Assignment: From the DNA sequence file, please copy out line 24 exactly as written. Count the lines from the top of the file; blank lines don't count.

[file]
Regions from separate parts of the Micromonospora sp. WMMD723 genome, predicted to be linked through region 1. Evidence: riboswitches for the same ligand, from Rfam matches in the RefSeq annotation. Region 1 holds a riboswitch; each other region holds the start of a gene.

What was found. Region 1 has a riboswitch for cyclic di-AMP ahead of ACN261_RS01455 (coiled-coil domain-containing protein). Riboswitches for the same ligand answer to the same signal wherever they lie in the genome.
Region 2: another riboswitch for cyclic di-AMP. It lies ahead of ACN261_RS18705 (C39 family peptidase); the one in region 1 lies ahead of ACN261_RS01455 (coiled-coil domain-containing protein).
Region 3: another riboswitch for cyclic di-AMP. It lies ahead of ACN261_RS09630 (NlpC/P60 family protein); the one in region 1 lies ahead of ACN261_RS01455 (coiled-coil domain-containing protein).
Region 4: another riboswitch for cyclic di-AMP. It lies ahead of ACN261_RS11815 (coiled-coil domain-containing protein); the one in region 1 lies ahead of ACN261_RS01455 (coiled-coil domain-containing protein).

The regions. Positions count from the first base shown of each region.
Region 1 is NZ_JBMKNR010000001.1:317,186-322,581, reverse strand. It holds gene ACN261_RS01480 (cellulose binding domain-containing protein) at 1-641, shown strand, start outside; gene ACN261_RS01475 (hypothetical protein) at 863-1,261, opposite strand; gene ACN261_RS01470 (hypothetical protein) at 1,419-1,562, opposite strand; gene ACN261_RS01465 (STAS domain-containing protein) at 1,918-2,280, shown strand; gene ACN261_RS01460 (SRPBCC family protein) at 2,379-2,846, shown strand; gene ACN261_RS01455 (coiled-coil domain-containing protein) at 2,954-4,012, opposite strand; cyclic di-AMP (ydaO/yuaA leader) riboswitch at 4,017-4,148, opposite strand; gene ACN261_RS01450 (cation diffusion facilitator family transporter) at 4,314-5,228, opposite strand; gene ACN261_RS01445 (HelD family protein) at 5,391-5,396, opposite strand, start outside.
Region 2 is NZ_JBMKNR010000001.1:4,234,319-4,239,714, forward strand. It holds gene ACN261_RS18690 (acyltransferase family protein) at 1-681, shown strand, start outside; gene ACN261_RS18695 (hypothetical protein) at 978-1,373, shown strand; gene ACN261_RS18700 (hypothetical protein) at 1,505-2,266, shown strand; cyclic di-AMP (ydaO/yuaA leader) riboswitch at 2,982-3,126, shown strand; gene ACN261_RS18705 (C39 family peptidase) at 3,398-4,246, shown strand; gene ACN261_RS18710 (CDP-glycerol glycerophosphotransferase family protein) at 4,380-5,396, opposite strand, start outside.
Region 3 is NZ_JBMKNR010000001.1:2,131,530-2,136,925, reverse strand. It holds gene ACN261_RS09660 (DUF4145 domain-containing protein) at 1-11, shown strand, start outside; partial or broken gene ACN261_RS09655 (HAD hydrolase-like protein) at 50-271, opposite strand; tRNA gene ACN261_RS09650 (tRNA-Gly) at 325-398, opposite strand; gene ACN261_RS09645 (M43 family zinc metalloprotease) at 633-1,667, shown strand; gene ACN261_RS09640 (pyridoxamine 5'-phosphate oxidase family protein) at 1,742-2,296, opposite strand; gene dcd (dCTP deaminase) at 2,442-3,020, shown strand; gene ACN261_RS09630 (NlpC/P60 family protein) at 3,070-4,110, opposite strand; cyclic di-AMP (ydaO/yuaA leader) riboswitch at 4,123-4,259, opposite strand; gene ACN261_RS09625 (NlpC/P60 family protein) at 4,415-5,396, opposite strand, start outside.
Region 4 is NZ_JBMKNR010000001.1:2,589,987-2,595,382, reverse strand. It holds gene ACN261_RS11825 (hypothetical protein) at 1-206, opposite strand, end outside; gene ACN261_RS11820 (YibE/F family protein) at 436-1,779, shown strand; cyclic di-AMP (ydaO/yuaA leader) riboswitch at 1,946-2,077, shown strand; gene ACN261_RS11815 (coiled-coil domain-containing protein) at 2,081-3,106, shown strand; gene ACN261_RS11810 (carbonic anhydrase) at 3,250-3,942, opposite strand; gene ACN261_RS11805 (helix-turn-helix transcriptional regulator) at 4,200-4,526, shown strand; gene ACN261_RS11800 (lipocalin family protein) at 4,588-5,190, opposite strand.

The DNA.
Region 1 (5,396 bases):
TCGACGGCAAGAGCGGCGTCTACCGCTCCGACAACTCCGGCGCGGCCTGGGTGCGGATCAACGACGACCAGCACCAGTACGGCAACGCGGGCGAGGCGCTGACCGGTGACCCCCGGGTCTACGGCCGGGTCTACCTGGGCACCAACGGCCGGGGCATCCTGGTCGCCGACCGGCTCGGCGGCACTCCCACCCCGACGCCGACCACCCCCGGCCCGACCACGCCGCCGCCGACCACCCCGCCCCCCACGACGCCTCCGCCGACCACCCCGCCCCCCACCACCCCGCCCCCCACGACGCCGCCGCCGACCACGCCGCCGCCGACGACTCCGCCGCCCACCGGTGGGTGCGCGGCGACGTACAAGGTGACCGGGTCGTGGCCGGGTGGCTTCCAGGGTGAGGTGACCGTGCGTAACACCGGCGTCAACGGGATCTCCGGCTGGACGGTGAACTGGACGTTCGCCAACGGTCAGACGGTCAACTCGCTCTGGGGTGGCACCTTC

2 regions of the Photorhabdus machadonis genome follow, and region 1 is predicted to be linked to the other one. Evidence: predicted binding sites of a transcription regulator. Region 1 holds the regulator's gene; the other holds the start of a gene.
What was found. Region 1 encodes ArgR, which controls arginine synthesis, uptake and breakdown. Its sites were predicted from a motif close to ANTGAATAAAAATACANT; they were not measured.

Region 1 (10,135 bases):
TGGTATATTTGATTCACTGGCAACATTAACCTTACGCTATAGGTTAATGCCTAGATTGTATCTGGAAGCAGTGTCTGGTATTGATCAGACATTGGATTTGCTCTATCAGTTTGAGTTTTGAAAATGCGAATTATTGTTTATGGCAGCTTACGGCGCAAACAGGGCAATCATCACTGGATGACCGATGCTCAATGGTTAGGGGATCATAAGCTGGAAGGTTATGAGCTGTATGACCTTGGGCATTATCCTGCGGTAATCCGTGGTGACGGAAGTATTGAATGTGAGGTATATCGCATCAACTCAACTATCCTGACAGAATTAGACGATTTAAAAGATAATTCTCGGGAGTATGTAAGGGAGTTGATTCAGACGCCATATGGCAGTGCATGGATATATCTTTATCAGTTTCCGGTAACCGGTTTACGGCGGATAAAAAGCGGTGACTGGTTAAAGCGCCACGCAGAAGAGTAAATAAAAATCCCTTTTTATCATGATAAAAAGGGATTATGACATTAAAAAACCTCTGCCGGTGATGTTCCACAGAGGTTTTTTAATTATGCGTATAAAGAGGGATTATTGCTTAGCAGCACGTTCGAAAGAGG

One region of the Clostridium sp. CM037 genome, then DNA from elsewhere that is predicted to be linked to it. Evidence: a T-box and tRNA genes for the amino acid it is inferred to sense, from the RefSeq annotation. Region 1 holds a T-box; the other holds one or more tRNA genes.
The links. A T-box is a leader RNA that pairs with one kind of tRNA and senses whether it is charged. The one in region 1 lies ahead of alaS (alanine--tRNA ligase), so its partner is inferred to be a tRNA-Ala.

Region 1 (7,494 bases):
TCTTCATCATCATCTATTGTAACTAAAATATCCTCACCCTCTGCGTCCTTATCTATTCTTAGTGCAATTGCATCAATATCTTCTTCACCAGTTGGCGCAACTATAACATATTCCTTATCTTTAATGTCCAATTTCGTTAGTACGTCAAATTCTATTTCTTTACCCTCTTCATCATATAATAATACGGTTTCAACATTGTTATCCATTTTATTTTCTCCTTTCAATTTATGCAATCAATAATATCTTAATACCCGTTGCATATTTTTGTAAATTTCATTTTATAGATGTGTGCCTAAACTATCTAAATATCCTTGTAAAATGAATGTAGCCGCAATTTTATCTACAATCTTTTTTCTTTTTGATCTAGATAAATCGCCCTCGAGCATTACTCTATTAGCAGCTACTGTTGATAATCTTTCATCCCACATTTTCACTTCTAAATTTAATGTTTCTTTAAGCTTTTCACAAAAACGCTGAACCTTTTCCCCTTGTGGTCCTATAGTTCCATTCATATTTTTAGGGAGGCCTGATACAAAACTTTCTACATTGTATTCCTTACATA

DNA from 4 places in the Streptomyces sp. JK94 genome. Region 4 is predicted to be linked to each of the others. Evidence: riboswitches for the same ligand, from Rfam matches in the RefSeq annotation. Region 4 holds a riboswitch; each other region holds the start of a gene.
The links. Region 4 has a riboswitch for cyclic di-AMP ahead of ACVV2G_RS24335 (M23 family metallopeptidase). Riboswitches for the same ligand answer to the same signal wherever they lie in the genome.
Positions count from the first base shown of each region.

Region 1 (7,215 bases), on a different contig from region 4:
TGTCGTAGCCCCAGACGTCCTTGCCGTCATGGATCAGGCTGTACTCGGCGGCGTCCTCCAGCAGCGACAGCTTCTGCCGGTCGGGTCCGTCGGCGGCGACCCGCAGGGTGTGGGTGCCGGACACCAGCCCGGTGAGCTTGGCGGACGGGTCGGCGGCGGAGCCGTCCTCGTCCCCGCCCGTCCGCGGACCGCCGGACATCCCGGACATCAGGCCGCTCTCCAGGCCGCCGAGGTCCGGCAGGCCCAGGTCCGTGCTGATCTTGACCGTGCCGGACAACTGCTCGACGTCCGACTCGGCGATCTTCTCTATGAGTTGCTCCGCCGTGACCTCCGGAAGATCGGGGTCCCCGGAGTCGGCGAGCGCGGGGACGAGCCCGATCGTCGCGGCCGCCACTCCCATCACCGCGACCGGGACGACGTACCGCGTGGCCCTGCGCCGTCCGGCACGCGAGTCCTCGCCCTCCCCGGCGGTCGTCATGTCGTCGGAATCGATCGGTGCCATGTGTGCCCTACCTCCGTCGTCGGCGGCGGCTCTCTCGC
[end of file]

Positions count from the first base shown of each region.